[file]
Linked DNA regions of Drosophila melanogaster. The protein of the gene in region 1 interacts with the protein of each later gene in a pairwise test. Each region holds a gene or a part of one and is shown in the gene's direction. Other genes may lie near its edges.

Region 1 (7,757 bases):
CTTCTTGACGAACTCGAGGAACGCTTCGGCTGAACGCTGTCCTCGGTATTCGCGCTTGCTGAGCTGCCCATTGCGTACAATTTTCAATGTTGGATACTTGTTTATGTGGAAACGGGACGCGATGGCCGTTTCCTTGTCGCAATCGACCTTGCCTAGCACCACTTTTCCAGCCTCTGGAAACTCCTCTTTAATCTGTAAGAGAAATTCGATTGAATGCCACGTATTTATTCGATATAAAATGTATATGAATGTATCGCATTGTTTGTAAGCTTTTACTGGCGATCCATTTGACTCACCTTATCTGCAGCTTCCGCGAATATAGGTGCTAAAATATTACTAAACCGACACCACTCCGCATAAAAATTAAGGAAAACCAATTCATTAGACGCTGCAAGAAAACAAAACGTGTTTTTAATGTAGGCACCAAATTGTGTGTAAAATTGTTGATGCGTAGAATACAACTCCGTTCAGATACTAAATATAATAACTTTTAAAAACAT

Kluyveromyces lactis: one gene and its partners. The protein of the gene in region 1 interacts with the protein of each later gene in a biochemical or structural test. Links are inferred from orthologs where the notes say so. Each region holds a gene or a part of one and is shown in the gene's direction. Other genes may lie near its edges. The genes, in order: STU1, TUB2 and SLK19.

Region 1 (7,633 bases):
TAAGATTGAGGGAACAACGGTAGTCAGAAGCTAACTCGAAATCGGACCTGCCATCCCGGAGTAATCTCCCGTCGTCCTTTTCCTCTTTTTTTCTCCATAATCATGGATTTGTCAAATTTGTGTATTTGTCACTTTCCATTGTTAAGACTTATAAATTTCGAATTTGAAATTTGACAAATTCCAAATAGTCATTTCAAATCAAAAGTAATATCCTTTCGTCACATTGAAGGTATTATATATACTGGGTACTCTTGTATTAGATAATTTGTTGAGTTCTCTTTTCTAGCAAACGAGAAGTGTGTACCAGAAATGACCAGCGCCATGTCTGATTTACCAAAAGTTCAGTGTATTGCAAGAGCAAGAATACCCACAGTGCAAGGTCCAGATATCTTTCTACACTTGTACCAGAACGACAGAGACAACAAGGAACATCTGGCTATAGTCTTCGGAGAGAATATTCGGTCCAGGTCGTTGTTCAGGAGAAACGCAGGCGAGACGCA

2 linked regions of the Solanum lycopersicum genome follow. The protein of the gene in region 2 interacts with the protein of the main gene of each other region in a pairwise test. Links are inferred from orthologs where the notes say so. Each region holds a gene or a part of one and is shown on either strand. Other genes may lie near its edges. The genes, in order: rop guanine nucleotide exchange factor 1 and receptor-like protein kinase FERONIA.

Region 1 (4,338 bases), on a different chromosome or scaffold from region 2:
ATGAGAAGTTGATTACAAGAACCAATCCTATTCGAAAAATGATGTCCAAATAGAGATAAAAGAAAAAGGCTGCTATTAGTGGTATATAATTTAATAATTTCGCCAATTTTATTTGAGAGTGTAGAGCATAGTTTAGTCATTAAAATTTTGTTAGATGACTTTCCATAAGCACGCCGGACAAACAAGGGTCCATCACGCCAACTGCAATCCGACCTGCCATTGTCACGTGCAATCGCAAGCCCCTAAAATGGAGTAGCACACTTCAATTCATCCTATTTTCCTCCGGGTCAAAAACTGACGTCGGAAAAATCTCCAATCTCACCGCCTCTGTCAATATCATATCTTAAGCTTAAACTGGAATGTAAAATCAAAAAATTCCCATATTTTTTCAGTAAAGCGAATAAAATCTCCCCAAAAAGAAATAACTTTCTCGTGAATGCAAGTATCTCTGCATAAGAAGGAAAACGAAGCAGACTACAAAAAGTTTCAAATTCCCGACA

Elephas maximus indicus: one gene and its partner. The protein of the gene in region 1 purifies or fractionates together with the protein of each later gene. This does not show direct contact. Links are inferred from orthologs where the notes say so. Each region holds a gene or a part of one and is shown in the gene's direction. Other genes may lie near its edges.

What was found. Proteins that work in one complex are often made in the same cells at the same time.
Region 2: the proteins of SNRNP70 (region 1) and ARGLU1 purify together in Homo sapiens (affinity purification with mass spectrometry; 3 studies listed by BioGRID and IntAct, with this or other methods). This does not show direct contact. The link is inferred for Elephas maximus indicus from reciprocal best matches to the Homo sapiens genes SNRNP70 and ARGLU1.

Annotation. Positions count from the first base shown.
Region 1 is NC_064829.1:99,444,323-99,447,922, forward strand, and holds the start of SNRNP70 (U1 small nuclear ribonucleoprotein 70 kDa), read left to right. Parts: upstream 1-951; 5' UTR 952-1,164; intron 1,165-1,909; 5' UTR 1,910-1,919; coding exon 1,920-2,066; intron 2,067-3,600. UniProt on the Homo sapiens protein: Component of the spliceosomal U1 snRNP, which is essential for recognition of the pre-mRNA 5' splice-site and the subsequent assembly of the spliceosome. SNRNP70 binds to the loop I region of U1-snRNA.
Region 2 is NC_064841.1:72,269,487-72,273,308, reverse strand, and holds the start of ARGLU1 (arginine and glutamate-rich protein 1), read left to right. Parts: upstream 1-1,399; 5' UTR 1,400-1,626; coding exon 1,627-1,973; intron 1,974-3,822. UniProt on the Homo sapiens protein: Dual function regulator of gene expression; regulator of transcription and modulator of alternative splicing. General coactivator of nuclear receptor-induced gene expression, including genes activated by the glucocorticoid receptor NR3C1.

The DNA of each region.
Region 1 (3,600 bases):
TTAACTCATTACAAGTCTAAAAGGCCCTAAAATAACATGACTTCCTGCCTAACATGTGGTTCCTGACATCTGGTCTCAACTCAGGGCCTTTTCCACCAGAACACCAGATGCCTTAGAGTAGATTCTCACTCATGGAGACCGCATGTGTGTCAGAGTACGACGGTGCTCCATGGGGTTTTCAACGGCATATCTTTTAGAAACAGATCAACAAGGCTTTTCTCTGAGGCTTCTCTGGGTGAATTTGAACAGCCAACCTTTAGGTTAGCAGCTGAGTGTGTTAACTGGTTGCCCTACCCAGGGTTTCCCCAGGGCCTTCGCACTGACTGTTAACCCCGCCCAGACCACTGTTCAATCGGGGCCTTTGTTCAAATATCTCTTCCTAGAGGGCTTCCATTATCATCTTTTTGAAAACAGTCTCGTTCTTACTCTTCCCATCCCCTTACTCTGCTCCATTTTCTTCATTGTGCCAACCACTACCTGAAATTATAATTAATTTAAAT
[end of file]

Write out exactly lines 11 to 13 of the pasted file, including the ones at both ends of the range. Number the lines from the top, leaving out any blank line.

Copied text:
What was found. Proteins that work in one complex are often made in the same cells at the same time.
Region 2: the proteins of SNRNP70 (region 1) and ARGLU1 purify together in Homo sapiens (affinity purification with mass spectrometry; 3 studies listed by BioGRID and IntAct, with this or other methods). This does not show direct contact. The link is inferred for Elephas maximus indicus from reciprocal best matches to the Homo sapiens genes SNRNP70 and ARGLU1.

Annotation. Positions count from the first base shown.